GOLDFIELD NEVADA'S HISTORIC MINING DISTRICT TODAY
FROM 1903 - 1907 GOLDFIELD SET THE STAGE FOR A HIGHLY SPECULATIVE NATIONWIDE MINING STOCK BOOM
All of the photos on this page were taken in the mining district adjacent to the town of Goldfield. Several late open-pit mining operations remain as environmental blight, and the pits have left the land useless as well as spoiling much of the historic nature of the district.
Looking up at the eastern ridge north of Goldfield where the Yellow Rose, Goldfield Great Bend plus many many others claimed ground. In 1908 Goldfield was the largest gold mining district in the United States. This view above shows the Merger mine headframe to the left and the Little Grizzly at right. The picture below looks due south in the direction of the Florence mine.
Here is another view of the Laguna headframe at left, Merger mine at right and Grizzly at far right. Below is another view of the Merger head frame.
Famous Florence Mill as it appears today
Above is the Florence mine, this property is privately owned and maintained
Inside the Florence Mill
Florence Ball Mill - the ball mill was quieter than a stamp mill, maybe an early form of environmental consideration? -- since the Florence is close to town. This is a huge machine.
Above is a toxic slurry pit north of Goldfield, the worthless and dangerous product of a gold mill. This toxic slurry is loaded with mercury and was expelled as mill waste from the Consolidated Mill from 1907 until 1912. Camping in this area is not recommended.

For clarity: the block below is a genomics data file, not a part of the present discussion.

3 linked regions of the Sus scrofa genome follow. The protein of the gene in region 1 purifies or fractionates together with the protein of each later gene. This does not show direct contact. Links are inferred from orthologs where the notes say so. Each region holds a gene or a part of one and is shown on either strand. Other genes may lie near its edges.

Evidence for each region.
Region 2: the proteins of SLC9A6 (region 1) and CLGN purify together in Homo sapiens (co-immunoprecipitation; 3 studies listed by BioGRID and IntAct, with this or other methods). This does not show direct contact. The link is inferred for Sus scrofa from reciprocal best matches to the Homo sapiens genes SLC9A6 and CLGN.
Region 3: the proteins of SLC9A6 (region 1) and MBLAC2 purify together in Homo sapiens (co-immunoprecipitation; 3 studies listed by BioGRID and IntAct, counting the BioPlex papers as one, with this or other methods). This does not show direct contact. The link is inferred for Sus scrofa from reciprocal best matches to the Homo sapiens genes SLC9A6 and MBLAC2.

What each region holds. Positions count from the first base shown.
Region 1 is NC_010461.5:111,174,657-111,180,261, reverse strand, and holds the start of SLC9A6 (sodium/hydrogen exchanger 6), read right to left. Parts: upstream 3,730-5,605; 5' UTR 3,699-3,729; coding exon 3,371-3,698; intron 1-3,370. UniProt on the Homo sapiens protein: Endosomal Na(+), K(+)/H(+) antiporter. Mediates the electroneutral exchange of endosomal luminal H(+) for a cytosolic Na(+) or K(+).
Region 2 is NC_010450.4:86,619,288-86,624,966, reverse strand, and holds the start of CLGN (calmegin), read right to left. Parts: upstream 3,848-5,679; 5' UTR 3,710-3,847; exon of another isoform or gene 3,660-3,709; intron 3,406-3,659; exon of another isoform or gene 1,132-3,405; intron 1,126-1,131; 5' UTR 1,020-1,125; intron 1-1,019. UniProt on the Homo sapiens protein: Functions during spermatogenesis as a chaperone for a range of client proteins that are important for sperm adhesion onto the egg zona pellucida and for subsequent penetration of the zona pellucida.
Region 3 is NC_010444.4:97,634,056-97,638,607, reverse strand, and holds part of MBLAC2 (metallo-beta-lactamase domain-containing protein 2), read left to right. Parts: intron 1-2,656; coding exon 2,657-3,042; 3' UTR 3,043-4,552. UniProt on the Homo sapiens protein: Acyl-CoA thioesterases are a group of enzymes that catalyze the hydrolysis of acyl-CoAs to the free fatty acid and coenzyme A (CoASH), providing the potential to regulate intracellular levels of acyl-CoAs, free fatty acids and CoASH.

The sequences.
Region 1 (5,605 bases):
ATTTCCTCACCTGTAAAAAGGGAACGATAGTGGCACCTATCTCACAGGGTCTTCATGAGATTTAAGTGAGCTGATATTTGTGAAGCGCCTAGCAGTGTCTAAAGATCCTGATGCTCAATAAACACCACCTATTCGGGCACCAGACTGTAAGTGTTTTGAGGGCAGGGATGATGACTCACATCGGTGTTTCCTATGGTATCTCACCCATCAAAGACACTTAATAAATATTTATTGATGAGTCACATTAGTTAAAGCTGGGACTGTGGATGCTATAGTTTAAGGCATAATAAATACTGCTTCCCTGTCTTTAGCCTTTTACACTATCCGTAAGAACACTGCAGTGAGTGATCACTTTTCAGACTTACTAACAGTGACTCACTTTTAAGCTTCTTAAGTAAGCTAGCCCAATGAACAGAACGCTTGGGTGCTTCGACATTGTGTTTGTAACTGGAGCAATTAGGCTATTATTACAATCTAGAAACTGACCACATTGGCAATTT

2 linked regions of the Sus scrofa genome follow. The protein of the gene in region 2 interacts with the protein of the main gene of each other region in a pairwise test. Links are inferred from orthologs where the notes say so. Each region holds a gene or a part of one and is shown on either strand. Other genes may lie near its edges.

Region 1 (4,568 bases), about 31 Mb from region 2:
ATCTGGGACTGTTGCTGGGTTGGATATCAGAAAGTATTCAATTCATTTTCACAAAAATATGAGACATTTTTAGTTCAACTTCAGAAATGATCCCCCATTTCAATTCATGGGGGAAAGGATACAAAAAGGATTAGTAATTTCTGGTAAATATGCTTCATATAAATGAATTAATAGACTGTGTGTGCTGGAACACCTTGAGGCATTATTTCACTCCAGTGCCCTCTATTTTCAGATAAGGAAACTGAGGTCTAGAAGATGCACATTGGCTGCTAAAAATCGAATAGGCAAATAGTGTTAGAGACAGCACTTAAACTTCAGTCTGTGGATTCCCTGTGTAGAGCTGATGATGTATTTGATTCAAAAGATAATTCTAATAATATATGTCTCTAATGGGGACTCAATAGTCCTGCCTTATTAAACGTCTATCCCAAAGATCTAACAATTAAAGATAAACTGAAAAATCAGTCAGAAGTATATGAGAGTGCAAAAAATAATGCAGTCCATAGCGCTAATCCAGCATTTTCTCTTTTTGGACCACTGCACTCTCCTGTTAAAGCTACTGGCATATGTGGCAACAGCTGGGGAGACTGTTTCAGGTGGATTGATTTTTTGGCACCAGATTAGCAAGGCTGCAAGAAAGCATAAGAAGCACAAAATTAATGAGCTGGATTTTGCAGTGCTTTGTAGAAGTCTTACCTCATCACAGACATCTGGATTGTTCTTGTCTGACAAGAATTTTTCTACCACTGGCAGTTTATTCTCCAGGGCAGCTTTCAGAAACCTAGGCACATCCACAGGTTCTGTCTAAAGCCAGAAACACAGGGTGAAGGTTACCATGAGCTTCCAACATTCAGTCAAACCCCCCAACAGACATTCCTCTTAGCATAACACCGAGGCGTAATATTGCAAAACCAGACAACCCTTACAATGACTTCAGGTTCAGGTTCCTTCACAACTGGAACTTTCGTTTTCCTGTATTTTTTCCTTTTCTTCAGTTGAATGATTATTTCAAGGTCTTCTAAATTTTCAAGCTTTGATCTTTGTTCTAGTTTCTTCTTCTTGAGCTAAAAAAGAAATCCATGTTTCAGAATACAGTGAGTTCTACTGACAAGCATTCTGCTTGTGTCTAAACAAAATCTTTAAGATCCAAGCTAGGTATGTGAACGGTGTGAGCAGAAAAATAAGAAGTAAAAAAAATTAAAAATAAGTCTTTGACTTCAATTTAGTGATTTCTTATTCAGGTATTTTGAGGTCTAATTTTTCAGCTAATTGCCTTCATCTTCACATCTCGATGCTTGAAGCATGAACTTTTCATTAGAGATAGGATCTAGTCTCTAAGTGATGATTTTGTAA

Above is the famous "Blindman shaft" where a blind miner mined with aid of a rope which, incredibly, also led him back to town.
Laguna Head Frame: The Laguna never produced much gold but it connected underground to many of the Consolidated Properties. Note the large ore bin that took ore from Red Top, Mohawk and other GCMC properties
The view above from Milltown (nothing remains) looks southwest back toward the town of Goldfield. Milltown was just southwesterly of Florence Hill and consisted of a group of mine buildings, perhaps with a makeshift saloon or two, since it was close to town. The railroad passed through this area as well. The Goldfield mining district is very large and during it's day Goldfield was the largest gold mining district in the US. The primitive road here may be followed all around the mining area for about two miles, by completing a large arc which circles back to 95 north of town. If the road were marked it might aid in tourism, but locals seem to prefer peace and quiet instead.
Panic of 1907!